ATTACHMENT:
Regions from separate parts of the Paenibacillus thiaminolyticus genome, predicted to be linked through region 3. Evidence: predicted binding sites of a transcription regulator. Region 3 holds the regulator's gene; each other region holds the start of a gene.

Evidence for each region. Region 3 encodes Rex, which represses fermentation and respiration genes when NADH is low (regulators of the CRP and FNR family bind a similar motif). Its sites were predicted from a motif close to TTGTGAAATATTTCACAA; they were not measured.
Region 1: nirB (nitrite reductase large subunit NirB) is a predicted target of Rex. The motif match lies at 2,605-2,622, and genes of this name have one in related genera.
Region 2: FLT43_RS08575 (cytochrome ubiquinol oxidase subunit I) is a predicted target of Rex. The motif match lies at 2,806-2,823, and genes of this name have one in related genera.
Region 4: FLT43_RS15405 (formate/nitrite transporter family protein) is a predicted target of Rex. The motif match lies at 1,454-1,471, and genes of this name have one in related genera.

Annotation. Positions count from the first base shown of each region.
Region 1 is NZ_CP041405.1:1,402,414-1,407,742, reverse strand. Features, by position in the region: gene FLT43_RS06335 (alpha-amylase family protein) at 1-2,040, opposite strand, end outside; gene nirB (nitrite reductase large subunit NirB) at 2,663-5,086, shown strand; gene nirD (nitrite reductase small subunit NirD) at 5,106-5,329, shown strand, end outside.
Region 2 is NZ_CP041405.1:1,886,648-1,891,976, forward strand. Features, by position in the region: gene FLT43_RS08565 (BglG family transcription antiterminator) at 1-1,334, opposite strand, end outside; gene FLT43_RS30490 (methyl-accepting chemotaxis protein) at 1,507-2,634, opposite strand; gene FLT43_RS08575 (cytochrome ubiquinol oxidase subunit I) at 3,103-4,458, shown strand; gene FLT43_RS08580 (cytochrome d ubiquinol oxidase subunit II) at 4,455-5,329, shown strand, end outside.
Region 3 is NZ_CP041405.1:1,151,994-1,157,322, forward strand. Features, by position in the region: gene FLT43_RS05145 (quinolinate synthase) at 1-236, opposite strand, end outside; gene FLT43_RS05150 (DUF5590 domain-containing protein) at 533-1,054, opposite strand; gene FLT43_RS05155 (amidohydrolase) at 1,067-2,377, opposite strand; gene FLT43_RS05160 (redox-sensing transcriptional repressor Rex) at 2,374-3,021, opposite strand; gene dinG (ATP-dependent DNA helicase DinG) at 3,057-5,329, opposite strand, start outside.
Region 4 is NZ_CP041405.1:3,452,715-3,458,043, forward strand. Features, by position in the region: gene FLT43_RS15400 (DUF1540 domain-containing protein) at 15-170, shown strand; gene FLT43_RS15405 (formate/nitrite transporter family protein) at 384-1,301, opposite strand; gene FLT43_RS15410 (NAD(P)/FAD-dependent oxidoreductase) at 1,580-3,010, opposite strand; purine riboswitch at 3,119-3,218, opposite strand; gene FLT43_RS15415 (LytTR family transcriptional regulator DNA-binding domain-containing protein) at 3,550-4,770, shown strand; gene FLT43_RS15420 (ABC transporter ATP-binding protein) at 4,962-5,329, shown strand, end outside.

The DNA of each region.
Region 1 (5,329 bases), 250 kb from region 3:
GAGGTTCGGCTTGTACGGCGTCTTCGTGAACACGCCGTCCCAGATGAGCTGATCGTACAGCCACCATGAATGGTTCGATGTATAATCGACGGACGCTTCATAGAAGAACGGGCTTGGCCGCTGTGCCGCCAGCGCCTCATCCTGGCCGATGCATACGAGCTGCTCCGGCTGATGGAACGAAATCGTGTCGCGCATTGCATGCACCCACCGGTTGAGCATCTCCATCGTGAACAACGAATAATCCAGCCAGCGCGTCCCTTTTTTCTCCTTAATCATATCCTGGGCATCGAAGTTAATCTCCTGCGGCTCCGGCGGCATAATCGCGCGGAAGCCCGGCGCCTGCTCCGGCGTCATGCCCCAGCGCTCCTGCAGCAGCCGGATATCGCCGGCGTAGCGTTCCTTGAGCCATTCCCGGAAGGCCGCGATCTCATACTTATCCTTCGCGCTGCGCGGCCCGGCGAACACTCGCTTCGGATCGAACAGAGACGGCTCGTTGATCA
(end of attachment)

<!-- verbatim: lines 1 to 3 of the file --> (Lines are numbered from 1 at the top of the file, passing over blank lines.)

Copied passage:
Regions from separate parts of the Paenibacillus thiaminolyticus genome, predicted to be linked through region 3. Evidence: predicted binding sites of a transcription regulator. Region 3 holds the regulator's gene; each other region holds the start of a gene.

Evidence for each region. Region 3 encodes Rex, which represses fermentation and respiration genes when NADH is low (regulators of the CRP and FNR family bind a similar motif). Its sites were predicted from a motif close to TTGTGAAATATTTCACAA; they were not measured.
Region 1: nirB (nitrite reductase large subunit NirB) is a predicted target of Rex. The motif match lies at 2,605-2,622, and genes of this name have one in related genera.